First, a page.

A personal note of reflection

NB: This is a personal note, shared in a professional space.

Thank you for the notes, emails, thoughts, calls and concern shared since we notified you of the death of our son last month.

I was concerned that some newsletter recipients might feel that it was too personal to share, but I am such a believer in the power of community. One nurse leader/educator wrote that she was inspired by our generosity in sharing with the learning community that we have nurtured. Thank you. I believe and have experienced that when we mourn with those who mourn and comfort those who stand in need of comfort, that we are all strengthened. I understand that the word “comfort” means, “with strength” or “great strength”. We have felt stronger in connection than we would in isolation. Thank you for sharing our burden.

Interesting, that same nurse educator commented on our commitment to optimizing end-of-life care. Over the years I have taught how “end-of-life care” can mean everything or nothing, where hospice and palliative care by definition include “care during bereavement.” Over the years I would say that we might first meet a family in the ER when their loved one has died, and the hospice or palliative care that we provide could be a link to bereavement services. Even in all the talk that I do about death, I did not contemplate that it would be us who would experience a sudden death, that it would be me who would need to be reminded of bereavement services. And it was a few weeks after Geordie died that I remembered,

Oh, VICTORIA HOSPICE – we should check out their services for the grandkids and for us!”

And, how incredible to phone, and make an appointment for myself, and an appointment for a grandson to see a dear colleague Allyson, a specialist with kids and grief. And in reaching out to Victoria Hospice, I also reached out to Virtual Hospice and their site for kids grief, and to Andrea Warnick and her podcasts and online support for kids and grief. If anyone is looking for a counsellor who provides online counselling, please let me know. And if you provide online bereavement counselling, please let me know and we will connect you.

For those who are interested in how we are doing, what we are thinking and feeling, please keep reading.

Ted would say that he feels at peace. Some of that peace comes from his belief in eternal life, in the feeling that Geordie is alright, and the hope that he will see him again. Some people express concern that he is “not grieving.” But he IS grieving. He is much more an instrumental griever, and is busy working in Geordie’s workshop, sorting his tools, repairing things that need repairing, building a tool kit for Geordie’s wife and one for the baby, and getting tools and boats and and… and… ready for sale. We were also thrilled to have some of Geordie’s bonus First Nation family join us for dinner last week, and basked in their presence and spirit.

As for me…. Well, I am much more a verbal processor…. And so… I have found healing in: good long walks with friends (one on one), the sharing of stories, experiences, beliefs, hopes, worries and frustrations, meals with loved ones, lying on the couch listening to segments of the recordings of the funeral and of the “Last Night on the Trail” (an evening of story and song), reading cards and emails that have arrived, and last night I wrote Geordie a nice long letter. Overall, I still feel very grateful that we had Geordie for 30 years. I am glad that he did not suffer. At times I am cross, irritated and mad that Geordie who cared for soooo many people was soooo careless with his own safety. I am confident that he learned well how to walk by faith, and love and serve openly and without judgement – perhaps the most important lessons in life. On a practical level, I wonder how things work in the world of spirits, and what he is up to now. I am open to your thoughts if you want to connect with me and share.

I just wrote a Facebook post about social hibernation – and would love to hear your thoughts. That will be added to the blogpost soon.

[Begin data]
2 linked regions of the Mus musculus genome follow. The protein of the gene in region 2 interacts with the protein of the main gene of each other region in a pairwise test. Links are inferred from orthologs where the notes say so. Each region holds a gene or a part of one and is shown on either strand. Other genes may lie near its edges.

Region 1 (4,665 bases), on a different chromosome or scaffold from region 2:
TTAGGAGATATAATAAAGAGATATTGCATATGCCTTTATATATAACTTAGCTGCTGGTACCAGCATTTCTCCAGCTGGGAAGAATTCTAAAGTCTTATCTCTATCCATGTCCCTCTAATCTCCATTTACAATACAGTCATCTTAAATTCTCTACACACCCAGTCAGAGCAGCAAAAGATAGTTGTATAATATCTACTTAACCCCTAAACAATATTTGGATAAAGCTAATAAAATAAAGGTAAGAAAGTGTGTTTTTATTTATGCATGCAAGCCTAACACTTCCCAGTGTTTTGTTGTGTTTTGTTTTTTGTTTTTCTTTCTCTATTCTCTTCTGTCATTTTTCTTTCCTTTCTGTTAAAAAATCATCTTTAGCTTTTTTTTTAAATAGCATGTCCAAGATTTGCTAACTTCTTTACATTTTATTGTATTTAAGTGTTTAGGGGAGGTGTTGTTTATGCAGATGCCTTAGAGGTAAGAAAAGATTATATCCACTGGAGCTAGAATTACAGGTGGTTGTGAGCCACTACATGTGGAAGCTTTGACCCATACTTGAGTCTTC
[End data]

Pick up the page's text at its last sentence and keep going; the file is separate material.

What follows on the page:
It is amazing to me to think of the “learning community” that we are blessed to be part of, across Canada, the US and Mexico. Ted and I thank you so much for your words, wishes, hopes and happiness. Please let me know what you do and do not want to hear about in this personal/professional space. I am happy to hear any feedback and advice, happy to have your questions and your comments.

Until next month,

Kath and Ted

“I don’t have time for this!” – A Compassionate Guide to Caring for Your Parents and Yourself

Guest blog post by Katherine Arnup – life coach, speaker, and a retired Carleton University professor.  Author of the award-winning book Education for Motherhood, a history of advice for mothers, she has pioneered studies on the diversity of family life. In her latest book, “I don’t have time for this!” A Compassionate Guide to Caring for Your Parents and Yourself, she tackles the last taboo—death itself. 

Almost twenty years ago, my sister Carol died of cancer.

She was a gifted Special Education teacher, director of countless school musicals, and my big sister. In January 1997, 19 years after her first encounter with melanoma, her cancer returned with an unstoppable force. As part of a team of friends and family, I cared for her during her final six months: the saddest, most terrifying and most transformative experience of my life.

Shortly before her death, Carol quipped, “You’re going to be an expert at this by the time you’re done with me.”

“Maybe,” I protested, “but I don’t want to learn it from you!”

We both laughed, knowing that, of course, this was precisely what was happening. I had a lot of learning to do because, before my sister got sick, I was more terrified of death than you can imagine.

Caring for my sister as she was dying transformed me.

Four years after her death, I took the volunteer training course at a local residential hospice program. From the moment I entered the hospice, I knew that it was where I belonged. Week after week, I found myself talking to family members, caring for dying people, helping to teach others what my sister had taught me.

I was 47 when my sister died (she was 51). Though often scared that I might not be able to endure the situation, my love for her enabled me to face my own fear of cancer, illness – even death itself. In facing those fears which had both dominated and limited my life, I was able to bring comfort to hospice patients and their families, to friends and relatives facing their parents’ aging. And I was empowered to face my own parents’ final years when that time came.

Throughout my years of caregiving, including 14 years as a hospice volunteer, I have written about my experiences. That work culminated in the publication of my book on caring for our parents and ourselves.

The book provides a roadmap for the journey into aging, illness, and dying that we will all travel—ourselves and the people we love. With stories from my family, my coaching clients, and my years as a hospice volunteer, I encourage people to overcome their fears of aging and loss so they can show up for the challenges in their lives.